CNRL spills another 7000 gallons of Crude Bitumen at Cold lake by Derrick, January 9, 2014, West Coast Native News
The well casing failure occurred January 3 during the steaming operations on Primrose Pad 30, A subsurface bitumen release into the formation spilling approximately 7000 gallons of Crude Bitumen, Operations have since been suspended and repair options are being explored.
Since the spring, Canadian Natural Resources Ltd., has been struggling to staunch an uncontrollable spill at its in situ oilsands project on the Cold Lake Air Weapons Range, about 250 kilometres northeast of Edmonton. Bitumen has been bubbling to the surface from underground, seeping into muskeg and water through long, narrow fissures.
CNRL has cut down trees, hauled away tonnes of oily muskeg, put containment booms on a lake, and drained wetlands as it mops up the bitumen. As of the end of September, more than 10,000 barrels of bitumen had been removed; as winter set in, the oily mess solidified and was being taken out by the tonne.
The problem is related to the in situ process for recovering bitumen, in which steam is injected into deep wells to melt the bitumen, and then the process is reversed to pump bitumen to the surface. CNRL blames faulty well bores that allow the melted bitumen to move up through fissures to the surface, and says the seepage will stop when the steam pressure subsides. [Why do they keep re-injecting steam, year after year, when they know they do not know how to fix their leakage problems and underground releases? The regulator has known of CNRL’s ongoing, uncontrollable problems since 2009]
The Alberta Energy Regulator and the provincial and federal environment ministries are all investigating. [why does the regulator not stop CNRL?]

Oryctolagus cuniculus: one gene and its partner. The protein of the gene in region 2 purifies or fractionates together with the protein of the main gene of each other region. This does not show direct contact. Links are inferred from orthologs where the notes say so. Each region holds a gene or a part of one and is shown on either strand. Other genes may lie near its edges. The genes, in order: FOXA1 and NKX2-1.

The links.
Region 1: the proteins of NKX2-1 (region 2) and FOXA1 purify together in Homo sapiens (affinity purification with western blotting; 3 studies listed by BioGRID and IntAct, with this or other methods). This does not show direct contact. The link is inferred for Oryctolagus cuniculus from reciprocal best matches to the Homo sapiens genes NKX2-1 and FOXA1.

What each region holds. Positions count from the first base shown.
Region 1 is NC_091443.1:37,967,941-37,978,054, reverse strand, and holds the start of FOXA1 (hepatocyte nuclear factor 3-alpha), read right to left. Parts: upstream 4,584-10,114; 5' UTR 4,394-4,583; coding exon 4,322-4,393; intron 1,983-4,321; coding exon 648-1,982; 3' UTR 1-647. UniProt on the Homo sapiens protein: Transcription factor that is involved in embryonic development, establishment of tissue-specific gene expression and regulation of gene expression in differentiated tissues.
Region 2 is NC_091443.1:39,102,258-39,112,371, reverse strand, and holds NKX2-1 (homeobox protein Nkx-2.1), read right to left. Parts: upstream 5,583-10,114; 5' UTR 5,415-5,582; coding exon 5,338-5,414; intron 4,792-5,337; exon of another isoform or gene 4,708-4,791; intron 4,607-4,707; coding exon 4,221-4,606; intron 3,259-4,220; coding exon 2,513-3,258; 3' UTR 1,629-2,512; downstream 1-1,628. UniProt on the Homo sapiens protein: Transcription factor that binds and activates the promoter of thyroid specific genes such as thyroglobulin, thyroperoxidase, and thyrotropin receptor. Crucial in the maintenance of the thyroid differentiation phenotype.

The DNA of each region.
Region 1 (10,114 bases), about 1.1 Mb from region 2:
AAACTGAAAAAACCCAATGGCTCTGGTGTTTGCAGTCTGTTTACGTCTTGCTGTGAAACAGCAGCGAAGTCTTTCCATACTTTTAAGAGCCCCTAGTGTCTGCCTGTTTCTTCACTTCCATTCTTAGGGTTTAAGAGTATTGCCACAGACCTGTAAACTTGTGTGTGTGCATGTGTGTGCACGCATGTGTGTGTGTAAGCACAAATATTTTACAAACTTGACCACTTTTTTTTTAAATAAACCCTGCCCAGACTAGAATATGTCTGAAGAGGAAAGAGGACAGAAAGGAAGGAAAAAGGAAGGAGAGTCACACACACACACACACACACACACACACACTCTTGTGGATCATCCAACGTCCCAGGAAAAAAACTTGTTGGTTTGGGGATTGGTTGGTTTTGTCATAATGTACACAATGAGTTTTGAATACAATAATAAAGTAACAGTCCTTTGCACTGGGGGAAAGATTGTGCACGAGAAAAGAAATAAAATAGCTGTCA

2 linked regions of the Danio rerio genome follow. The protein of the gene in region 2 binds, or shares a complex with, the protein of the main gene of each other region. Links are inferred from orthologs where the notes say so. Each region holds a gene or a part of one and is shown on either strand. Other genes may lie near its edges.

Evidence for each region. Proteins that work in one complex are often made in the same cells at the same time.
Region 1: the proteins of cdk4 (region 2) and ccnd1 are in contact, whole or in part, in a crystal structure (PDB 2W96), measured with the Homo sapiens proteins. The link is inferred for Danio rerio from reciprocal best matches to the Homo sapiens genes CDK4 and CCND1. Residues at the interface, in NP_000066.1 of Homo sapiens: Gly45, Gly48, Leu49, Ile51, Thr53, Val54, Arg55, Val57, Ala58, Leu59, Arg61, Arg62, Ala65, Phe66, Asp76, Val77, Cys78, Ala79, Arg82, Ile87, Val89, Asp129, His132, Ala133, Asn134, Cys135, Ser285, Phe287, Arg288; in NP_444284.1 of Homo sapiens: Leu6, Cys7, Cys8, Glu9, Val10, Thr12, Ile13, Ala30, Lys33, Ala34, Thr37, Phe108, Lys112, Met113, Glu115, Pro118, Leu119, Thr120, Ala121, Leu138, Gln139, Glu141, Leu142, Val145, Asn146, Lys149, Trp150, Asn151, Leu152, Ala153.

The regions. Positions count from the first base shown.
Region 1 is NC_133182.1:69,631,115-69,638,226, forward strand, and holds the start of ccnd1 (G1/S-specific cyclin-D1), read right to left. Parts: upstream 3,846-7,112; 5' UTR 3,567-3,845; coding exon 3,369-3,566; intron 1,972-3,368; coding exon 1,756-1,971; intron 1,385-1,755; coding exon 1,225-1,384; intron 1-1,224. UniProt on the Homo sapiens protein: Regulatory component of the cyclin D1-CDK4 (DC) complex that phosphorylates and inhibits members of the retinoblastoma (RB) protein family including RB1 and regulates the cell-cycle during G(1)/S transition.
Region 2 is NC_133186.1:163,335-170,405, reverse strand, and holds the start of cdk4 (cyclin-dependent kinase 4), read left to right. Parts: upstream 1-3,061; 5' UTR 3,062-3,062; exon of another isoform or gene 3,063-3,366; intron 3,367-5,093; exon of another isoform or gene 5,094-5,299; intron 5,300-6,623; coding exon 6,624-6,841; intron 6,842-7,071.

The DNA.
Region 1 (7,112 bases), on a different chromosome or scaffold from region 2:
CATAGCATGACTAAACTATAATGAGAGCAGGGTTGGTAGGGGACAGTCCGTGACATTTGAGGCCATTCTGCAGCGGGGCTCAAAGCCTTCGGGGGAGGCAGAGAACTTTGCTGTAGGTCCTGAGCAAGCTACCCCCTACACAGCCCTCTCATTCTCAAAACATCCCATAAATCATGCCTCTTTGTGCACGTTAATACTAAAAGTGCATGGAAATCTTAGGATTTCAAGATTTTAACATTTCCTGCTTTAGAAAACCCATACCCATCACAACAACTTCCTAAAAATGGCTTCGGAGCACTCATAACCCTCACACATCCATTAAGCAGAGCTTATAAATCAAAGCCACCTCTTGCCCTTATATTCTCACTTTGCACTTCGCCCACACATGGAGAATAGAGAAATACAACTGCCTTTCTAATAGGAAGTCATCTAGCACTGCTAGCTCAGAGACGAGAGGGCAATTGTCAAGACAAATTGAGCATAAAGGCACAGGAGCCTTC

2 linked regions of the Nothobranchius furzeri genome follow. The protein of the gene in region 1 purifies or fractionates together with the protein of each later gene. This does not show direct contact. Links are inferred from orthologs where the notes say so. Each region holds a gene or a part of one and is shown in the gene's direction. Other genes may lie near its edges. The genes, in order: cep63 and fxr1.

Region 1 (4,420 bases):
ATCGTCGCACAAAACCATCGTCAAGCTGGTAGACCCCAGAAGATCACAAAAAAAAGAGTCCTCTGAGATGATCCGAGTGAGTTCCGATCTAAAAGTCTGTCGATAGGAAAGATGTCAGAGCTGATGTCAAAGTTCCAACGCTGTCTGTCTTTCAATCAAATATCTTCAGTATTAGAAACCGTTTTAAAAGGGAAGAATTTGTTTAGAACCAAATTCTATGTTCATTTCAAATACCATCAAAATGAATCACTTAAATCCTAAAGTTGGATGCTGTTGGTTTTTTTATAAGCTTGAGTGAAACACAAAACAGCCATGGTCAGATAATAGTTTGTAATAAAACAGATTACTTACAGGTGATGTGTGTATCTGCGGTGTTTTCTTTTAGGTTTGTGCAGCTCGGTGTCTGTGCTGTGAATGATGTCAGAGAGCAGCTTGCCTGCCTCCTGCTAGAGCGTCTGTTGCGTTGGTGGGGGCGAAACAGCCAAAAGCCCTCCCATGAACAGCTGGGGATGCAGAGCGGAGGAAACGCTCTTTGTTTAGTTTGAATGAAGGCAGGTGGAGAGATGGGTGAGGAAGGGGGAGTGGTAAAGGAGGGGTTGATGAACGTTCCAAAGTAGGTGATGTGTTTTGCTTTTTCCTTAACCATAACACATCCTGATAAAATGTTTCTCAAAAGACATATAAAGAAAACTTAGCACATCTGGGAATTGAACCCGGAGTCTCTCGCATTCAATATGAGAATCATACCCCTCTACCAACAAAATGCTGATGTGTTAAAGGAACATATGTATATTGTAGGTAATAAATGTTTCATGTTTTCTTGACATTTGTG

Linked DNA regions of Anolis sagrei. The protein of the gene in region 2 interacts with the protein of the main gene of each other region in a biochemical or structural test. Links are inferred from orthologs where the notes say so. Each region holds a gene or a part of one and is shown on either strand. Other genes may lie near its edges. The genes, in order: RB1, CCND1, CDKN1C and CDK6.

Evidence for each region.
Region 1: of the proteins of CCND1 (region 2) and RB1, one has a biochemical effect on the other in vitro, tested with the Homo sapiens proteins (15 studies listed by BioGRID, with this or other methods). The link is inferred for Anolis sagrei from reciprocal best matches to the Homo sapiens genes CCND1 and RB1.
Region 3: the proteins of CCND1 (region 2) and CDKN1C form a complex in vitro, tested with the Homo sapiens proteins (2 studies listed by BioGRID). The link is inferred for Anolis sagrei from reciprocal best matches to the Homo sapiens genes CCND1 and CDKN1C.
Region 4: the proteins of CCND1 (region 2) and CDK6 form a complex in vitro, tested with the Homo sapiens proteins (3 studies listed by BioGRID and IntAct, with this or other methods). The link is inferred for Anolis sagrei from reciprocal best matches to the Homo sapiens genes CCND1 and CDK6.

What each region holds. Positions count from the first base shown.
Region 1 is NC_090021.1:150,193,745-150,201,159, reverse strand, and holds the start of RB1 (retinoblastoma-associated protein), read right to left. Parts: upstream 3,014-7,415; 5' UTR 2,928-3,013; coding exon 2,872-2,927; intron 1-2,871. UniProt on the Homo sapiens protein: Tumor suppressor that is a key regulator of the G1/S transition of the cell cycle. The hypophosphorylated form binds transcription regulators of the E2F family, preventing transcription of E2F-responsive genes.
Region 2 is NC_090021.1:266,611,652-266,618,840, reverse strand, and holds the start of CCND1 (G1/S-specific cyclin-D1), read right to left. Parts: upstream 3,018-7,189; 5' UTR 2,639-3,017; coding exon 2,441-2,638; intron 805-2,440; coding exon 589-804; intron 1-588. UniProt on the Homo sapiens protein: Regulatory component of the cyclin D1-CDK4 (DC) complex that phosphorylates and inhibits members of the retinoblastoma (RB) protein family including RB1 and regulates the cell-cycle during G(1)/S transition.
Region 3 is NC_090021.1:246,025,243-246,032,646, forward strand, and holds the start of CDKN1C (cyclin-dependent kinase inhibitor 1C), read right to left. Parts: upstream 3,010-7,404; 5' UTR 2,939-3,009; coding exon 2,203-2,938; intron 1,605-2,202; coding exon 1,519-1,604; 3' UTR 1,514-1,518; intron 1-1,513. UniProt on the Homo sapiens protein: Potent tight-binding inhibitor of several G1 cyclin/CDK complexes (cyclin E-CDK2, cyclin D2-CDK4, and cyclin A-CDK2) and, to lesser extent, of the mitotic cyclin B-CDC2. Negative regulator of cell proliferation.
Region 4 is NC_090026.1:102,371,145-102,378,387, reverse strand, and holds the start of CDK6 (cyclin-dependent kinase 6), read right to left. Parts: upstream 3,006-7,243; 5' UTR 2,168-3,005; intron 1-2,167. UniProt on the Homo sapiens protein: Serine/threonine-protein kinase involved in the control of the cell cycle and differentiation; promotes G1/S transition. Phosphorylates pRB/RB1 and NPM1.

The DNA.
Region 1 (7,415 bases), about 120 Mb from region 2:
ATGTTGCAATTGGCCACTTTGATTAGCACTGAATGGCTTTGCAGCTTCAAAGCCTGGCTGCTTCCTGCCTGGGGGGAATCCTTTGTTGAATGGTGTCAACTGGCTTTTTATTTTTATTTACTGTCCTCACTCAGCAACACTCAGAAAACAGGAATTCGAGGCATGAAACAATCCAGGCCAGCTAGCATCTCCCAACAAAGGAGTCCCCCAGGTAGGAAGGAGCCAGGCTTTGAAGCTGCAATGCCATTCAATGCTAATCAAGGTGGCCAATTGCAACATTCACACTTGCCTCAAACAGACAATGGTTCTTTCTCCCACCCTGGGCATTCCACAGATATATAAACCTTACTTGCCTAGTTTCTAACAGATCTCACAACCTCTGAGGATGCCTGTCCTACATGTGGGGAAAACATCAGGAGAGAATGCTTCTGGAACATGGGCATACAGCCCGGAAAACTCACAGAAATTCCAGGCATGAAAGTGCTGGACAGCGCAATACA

Meanwhile, on Oct. 31, about 90,000 tonnes of muddy sediment poured into two trout creeks when a containment pond was breached at Sherritt International’s Obed Mountain coal mine northeast of Hinton. The spill launched a plume of slurry containing fine coal particles, clay and heavy metals into the Apetowun and Plante creeks and eventually the Athabasca River. The wall of water and sludge uprooted trees and cut down vegetation in a swath 20 metres wide, and spread contaminated sediment into the forest as far as 10 kilometres away. While contamination in the river did not exceed drinking water guidelines, it did exceed levels necessary to protect aquatic life and for irrigation, and scientists predict there will be significant damage to fish populations. The provincial government slapped an environmental protection order on Sherritt International and Coal Valley Resources for the incident, which is believed to be Canada’s largest coal slurry spill.
Darin Barter, a spokesman for the AER, noted that pit leak incidents are “really rare.” Cleanup continues at both the Obed mine spill and the Cold Lake leak; in both cases, scientists are concerned about the long-term environmental effects of the spills. [Emphasis added]
[Refer also to:
Canadian Natural Resources Ltd. Primrose East Bitumen Emulsion Release January 3, 2009 ERCB Investigation Report January 8, 2013